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Asian American group tries to reconnect with GOP, citing shared core values

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FILE: 2013: (REUTERS)

A group of Asian Americans is starting a grassroots effort to garner support for the Republican Party and its candidates, saying the GOP most closely aligns with their core values including family, education and entrepreneurship.

The group, the Asian Republican Coalition, is co-founded by international investment banker John Ying, who during the 2012 presidential election cycle served on the Republican National Finance Committee.

“We need a forum, and this first step will go a long way,” Ying told FoxNews.com earlier this week.

He hopes the effort, which will include a May 6 kickoff event at the Newseum in Washington, D.C., will provide a “friendly front door” for both potential voters and Republican lawmakers and officials.

While much of the Republican Party’s focus has recently been to trying to connect with Hispanic voters, considering Democratic President Obama won 71 percent of their vote in his re-election victory, Asians are the country’s fastest-growing ethnic group, according to a 2012 U.S. Census report.

However, over the past three presidential election cycles, Asians have increasingly voted Democrat: 73 percent for Obama compared to 26 percent for GOP nominee Mitt Romney in 2012; 62 percent for Obama compared to 35 percent for GOP nominee Arizona Sen. John McCain in 2008; and 56 percent for Democratic nominee John Kerry compared to 44 percent for GOP winner George W. Bush in 2004.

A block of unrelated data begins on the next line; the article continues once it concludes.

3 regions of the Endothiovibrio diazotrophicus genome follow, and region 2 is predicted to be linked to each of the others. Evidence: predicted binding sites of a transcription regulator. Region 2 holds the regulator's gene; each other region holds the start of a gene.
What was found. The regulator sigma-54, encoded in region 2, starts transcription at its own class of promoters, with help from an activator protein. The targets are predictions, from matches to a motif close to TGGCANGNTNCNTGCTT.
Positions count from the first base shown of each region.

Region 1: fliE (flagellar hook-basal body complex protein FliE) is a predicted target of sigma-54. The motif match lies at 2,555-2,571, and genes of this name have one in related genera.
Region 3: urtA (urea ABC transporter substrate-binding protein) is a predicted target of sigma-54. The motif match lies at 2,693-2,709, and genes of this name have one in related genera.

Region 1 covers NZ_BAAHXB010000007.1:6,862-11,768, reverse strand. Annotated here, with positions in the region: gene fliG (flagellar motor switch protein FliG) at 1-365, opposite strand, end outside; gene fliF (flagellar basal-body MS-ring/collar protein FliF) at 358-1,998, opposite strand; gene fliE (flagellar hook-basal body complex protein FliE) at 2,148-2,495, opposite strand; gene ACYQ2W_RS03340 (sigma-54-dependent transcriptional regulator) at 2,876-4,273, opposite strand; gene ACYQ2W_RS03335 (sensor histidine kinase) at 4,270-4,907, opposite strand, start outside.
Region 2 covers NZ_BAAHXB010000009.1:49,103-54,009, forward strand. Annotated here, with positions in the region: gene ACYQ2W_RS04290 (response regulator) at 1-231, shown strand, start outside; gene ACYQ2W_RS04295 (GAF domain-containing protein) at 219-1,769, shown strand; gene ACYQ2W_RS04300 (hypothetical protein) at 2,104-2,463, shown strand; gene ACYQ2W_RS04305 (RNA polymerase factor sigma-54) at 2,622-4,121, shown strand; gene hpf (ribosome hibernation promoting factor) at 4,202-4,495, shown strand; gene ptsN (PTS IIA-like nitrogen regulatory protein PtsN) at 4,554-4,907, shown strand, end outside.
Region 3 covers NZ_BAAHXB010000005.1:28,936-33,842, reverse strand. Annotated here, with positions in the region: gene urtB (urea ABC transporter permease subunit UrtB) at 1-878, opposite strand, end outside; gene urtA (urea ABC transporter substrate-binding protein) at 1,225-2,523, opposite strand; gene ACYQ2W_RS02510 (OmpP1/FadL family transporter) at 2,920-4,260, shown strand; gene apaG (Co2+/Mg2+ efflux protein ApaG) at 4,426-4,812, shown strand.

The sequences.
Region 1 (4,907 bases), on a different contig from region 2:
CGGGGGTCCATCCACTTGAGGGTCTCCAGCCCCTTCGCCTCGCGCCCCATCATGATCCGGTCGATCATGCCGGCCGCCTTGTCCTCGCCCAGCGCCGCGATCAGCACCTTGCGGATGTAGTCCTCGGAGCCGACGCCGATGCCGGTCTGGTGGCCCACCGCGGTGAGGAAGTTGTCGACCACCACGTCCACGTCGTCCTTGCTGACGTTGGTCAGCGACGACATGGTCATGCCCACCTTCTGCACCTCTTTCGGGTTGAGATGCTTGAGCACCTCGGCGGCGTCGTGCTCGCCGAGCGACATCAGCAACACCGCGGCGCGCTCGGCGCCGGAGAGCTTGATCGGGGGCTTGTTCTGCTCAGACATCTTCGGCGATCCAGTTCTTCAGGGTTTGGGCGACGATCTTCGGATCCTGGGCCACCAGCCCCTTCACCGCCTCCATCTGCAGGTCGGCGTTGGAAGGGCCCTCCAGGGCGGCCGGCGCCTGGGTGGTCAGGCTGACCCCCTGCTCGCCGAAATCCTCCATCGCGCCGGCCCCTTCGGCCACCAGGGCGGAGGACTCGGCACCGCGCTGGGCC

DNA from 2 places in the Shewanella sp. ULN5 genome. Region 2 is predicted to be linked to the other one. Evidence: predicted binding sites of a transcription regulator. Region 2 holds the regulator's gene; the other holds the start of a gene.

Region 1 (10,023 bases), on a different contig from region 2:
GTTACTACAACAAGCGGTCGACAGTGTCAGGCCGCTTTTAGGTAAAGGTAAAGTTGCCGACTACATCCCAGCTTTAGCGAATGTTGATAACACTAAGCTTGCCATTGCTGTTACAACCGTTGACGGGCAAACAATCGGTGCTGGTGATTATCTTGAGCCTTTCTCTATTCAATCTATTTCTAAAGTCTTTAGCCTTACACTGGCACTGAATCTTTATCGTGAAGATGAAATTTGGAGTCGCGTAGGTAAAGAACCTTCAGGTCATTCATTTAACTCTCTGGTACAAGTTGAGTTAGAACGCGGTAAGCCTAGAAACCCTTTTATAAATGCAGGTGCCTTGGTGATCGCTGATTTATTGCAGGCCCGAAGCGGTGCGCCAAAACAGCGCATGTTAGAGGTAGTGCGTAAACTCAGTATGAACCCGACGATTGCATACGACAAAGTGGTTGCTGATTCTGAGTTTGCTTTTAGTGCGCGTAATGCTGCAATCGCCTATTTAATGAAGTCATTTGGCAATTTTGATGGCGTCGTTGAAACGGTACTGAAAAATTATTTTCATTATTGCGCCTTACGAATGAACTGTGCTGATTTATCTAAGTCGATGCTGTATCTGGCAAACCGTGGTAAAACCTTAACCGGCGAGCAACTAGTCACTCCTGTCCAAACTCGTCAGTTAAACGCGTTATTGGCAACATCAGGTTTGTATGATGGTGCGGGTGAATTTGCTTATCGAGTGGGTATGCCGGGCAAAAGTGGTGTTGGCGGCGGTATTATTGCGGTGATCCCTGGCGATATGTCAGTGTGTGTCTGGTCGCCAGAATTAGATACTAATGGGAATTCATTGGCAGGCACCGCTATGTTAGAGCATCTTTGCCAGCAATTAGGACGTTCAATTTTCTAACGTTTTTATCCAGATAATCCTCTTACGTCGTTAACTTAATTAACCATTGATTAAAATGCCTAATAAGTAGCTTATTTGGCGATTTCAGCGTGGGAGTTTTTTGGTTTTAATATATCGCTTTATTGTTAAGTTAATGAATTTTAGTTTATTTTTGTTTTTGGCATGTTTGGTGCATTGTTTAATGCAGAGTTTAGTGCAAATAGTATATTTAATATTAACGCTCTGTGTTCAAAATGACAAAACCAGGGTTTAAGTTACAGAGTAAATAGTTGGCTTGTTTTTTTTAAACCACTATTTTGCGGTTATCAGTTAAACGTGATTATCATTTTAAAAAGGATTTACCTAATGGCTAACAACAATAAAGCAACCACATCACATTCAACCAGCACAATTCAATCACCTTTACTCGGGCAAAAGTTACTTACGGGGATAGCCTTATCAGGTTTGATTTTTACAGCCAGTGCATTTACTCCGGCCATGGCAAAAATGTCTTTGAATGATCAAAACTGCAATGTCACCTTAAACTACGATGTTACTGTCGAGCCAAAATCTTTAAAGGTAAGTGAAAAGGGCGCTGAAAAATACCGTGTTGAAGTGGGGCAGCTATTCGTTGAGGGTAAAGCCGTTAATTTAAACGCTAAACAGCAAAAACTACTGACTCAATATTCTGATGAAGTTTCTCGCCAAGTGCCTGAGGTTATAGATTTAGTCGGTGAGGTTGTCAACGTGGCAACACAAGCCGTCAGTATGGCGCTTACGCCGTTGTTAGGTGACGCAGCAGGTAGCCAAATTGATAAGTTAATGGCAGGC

“How did the Republican Party lose us?” Ying asks.

Part of the problem, he concedes, is that Asian Americans have been “shy” about engaging in this country’s political process and as a race is a “complex,” non-homogenous group speaking lots of different languages.

Though the Asian population in the United States is estimated at roughly 18.9 million, indeed their turnout for presidential election cycles is relatively low.

Just 3 percent voted in 2012, compared to 72 percent for whites, 13 percent for blacks and 10 percent for Latinos. And Asian turnout was a mere 2 percent in the previous two presidential cycles.

With group co-founder Thomas Britt, who specializes in mergers and acquisitions with China, Ying and his group have talked with the Republican National Committee and recently made the rounds on Capitol Hill, trying to connect and reconnect with Republican lawmakers.

"No question, the Asian-American community is one of the fastest growing demographic groups,” said Nevada GOP Sen. Dean Heller. “It is critical that the men and women of this community have their voices heard in the upcoming elections. The ARC will play an important role in ensuring that this community is well represented."

Ying made clear his group is “obviously interested in the 2014 and 2016 elections” but emphasized members, at least for now, want to focus only on “broader issues.”

“We’re step-by-step type of people,” he said.

Ying repeatedly says the group is focused on family, education, entrepreneurship, personal freedom and “merit- and work-ethic driven opportunity.

The group -- a 501 (c) 4 tax-exempt nonprofit -- is also trying to make clear it is open to all Americans, including those who might be married to an Asian or do business in Asian markets.

“We want to broaden the footprint beyond bloodlines,” Ying said.